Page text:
Before we knew it, midnight was approaching and Graham, together with Daisy and Co, was going outside to let the New Year in.  Faith switched a transistor radio on and we heard Big Ben chiming the first seconds of 2020.   We managed to form a large circle and sang Auld Lang Syne, or that part of it which people knew and then Faith and Hope came round with champagne.  Eunice, who, for her, was sober, clinked glasses with me and with Acton and Woods and we continued to make merry.

We stayed until quarter past one when I felt it was time for home.  Then I realised that, without a torch, it would be almost impossible to get home.  “Glennie and I will give you a lift,” Acton said.  “Can you stay another half hour?”   We did, and I was glad to stay if it meant we could get home easily.  When they dropped us off, I suddenly realised that getting into the house in such blackness wouldn’t be easy but Acton drove the car back a bit so that the headlights floodlit the door while Woods came with Eunice and I in order to use his mobile phone as a torch inside.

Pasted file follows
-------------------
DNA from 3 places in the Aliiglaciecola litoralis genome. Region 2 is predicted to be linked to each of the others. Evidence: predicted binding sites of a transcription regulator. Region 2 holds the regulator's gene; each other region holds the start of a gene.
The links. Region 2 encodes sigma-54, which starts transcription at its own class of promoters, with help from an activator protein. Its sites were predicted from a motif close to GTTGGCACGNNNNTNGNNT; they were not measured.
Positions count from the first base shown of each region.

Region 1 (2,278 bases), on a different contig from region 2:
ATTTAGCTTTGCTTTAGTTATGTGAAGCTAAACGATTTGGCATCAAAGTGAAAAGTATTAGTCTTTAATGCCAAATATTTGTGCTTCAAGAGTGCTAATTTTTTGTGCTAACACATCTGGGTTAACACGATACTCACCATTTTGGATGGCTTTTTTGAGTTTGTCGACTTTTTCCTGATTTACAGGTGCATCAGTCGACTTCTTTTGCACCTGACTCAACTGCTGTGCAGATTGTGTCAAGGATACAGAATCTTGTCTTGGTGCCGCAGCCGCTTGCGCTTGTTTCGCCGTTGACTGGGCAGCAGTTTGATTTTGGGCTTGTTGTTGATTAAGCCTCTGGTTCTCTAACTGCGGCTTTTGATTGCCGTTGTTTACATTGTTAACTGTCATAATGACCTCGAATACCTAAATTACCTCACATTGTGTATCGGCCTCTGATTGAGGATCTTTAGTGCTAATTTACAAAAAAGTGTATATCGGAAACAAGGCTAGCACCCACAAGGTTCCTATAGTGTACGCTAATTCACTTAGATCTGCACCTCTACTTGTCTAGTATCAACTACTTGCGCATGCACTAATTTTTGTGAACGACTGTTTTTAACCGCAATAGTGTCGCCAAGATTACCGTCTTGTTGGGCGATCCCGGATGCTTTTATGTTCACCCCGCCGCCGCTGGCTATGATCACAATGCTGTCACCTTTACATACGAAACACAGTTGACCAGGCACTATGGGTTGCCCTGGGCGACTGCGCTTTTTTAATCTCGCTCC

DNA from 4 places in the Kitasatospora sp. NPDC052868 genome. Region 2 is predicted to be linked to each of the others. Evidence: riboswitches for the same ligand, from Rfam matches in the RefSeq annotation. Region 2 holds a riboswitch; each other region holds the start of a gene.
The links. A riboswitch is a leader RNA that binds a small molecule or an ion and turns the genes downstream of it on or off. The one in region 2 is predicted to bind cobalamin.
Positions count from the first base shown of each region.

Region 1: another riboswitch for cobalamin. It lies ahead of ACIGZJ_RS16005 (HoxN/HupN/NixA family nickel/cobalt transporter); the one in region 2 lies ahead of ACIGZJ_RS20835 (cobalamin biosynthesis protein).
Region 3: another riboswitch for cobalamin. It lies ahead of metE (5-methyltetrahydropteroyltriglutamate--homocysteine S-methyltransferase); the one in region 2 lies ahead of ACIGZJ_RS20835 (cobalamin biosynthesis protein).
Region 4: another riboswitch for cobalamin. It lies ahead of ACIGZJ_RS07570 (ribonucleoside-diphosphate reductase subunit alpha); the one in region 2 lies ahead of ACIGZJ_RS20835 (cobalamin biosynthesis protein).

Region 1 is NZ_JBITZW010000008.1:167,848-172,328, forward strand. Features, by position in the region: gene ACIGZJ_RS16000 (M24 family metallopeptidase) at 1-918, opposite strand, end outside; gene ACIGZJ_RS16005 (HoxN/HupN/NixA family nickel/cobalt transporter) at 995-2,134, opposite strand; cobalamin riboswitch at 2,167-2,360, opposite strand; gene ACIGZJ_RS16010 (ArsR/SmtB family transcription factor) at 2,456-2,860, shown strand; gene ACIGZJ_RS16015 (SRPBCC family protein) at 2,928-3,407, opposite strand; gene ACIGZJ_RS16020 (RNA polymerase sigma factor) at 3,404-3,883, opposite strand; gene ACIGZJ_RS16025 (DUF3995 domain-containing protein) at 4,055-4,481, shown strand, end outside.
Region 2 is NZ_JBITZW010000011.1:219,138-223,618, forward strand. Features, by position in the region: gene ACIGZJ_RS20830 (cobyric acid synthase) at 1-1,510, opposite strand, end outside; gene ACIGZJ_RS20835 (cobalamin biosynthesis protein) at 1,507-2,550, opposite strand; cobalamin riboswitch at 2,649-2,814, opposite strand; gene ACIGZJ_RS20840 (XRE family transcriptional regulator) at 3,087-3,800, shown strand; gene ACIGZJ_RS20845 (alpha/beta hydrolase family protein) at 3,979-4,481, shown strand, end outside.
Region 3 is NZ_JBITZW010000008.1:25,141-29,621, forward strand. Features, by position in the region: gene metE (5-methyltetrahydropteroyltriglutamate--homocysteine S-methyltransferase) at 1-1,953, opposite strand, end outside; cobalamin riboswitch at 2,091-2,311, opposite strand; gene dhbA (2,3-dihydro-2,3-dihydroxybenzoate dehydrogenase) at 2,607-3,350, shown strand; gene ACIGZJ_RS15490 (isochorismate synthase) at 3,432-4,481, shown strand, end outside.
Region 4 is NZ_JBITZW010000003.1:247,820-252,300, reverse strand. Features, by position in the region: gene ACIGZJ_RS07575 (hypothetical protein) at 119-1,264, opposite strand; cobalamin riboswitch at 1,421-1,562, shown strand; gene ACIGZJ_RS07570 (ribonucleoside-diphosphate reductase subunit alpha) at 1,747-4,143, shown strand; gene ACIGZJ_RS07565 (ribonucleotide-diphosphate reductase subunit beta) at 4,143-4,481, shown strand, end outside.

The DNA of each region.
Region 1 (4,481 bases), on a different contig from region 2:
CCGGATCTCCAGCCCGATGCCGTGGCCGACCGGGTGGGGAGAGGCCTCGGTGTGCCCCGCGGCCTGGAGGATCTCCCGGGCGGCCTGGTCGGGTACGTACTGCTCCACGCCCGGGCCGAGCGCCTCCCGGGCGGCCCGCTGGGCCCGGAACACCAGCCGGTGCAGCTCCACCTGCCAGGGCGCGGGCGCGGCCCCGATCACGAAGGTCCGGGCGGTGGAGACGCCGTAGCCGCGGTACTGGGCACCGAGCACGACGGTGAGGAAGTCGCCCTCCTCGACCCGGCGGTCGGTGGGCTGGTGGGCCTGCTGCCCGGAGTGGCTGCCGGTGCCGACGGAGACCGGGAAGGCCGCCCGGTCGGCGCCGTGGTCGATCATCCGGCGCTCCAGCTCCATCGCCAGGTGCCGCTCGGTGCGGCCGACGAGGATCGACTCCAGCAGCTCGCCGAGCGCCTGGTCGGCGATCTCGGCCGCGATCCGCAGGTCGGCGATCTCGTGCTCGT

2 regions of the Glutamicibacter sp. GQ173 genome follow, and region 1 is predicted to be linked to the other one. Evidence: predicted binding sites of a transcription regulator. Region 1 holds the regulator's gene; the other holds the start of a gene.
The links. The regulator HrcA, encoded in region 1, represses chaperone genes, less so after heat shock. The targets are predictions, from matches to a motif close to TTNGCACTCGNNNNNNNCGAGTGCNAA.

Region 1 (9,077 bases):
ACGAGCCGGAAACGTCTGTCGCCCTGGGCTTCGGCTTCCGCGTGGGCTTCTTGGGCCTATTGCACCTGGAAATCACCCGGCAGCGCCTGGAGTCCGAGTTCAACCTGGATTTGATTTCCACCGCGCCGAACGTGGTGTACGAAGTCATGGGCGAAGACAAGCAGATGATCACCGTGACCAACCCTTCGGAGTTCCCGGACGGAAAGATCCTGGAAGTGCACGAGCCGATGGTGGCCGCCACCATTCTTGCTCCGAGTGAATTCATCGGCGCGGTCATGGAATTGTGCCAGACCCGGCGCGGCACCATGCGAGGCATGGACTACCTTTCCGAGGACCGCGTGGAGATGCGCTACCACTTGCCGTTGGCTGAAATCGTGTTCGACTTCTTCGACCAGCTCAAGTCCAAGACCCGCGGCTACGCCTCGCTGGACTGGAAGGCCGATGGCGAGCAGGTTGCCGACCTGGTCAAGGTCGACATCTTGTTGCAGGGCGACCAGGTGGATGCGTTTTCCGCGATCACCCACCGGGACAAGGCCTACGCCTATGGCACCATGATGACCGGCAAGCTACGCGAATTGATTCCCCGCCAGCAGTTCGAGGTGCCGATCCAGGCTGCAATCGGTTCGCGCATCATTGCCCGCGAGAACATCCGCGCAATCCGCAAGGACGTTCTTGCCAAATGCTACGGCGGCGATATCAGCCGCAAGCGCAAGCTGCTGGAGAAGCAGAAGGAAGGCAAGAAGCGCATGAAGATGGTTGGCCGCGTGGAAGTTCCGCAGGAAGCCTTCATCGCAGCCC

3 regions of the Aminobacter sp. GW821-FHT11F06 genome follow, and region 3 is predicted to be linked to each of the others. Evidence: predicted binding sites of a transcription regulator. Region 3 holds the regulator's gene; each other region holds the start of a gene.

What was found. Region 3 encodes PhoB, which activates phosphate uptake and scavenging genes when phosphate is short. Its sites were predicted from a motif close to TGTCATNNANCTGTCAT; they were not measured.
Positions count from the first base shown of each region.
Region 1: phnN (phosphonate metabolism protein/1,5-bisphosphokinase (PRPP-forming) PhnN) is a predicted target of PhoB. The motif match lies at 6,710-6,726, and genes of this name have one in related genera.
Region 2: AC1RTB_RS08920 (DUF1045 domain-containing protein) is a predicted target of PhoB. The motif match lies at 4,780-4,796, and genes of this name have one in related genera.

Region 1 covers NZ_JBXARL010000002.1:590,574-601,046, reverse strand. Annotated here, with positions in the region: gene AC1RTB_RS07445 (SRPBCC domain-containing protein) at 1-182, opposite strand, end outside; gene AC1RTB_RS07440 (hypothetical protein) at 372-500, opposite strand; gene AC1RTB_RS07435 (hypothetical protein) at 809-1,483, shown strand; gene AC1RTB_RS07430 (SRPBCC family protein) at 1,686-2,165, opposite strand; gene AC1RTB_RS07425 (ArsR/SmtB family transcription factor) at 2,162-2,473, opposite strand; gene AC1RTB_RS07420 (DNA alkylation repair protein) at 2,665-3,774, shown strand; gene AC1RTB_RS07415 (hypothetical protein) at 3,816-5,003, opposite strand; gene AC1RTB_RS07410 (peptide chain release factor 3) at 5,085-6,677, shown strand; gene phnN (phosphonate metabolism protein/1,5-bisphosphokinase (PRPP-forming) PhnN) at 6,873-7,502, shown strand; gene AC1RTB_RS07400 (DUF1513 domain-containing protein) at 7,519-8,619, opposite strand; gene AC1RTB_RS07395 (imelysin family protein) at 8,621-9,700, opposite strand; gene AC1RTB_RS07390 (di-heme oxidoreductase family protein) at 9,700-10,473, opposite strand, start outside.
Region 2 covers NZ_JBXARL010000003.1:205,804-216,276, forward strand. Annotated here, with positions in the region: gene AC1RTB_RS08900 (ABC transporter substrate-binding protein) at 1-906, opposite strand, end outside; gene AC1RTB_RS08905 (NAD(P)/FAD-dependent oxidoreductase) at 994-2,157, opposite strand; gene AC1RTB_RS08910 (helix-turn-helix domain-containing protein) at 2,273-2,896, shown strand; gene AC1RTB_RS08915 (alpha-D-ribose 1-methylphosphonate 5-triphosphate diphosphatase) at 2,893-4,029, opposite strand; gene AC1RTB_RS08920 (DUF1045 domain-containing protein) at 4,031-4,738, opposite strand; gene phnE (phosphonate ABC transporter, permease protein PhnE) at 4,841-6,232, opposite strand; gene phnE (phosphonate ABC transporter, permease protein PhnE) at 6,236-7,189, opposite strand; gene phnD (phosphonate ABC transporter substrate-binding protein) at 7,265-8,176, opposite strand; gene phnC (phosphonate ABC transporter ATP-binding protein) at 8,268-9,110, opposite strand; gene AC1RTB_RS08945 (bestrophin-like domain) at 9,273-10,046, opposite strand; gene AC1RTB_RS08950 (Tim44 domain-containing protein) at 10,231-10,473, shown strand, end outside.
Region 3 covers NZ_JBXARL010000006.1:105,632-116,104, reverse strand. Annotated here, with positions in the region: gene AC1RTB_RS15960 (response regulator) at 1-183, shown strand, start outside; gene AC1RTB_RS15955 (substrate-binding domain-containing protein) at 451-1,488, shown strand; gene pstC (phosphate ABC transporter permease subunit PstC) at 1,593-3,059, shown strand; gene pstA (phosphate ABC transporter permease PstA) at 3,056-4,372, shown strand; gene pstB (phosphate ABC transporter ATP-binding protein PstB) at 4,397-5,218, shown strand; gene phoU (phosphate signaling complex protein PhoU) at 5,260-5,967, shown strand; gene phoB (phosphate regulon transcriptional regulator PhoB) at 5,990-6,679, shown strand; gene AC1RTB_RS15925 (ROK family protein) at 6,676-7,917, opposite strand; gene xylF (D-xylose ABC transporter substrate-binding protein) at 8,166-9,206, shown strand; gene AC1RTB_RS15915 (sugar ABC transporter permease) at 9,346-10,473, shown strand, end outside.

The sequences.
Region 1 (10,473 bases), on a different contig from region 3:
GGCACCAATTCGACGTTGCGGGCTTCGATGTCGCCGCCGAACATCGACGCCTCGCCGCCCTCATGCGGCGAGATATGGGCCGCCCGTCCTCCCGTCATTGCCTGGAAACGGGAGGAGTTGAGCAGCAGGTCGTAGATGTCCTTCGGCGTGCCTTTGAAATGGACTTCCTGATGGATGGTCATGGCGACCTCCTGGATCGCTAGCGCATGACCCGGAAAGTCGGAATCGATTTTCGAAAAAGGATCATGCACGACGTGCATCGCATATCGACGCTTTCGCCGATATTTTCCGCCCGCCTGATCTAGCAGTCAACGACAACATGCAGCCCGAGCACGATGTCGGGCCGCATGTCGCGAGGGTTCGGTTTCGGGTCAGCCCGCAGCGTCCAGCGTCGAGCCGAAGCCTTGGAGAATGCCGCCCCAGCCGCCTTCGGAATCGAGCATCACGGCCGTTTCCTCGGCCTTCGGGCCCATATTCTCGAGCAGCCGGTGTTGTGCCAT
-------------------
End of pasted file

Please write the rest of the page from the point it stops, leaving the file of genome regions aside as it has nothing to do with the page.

“I’ve got candles in the kitchen,” I said and formed a small party feeling our way in the faint light of the phone’s glow to the kitchen where I groped and found them.   

“Isn’t this fun?” Eunice said after they’d driven off.  “It’s a bit like being in the war.”

“As long as the power is back on by tomorrow,” I said.  “We’ve become so dependent on electricity.”

I boiled water on the stove for a cup of tea and we sat in the candlelight talking while the occasional shaft of headlights flickered over the curtains as another of the Bowdlers’ guests (I presume) drove home.  And then, feeling like something from a Bronte novel, the pair of us made our candlelit way to bed. 

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Monday 30 December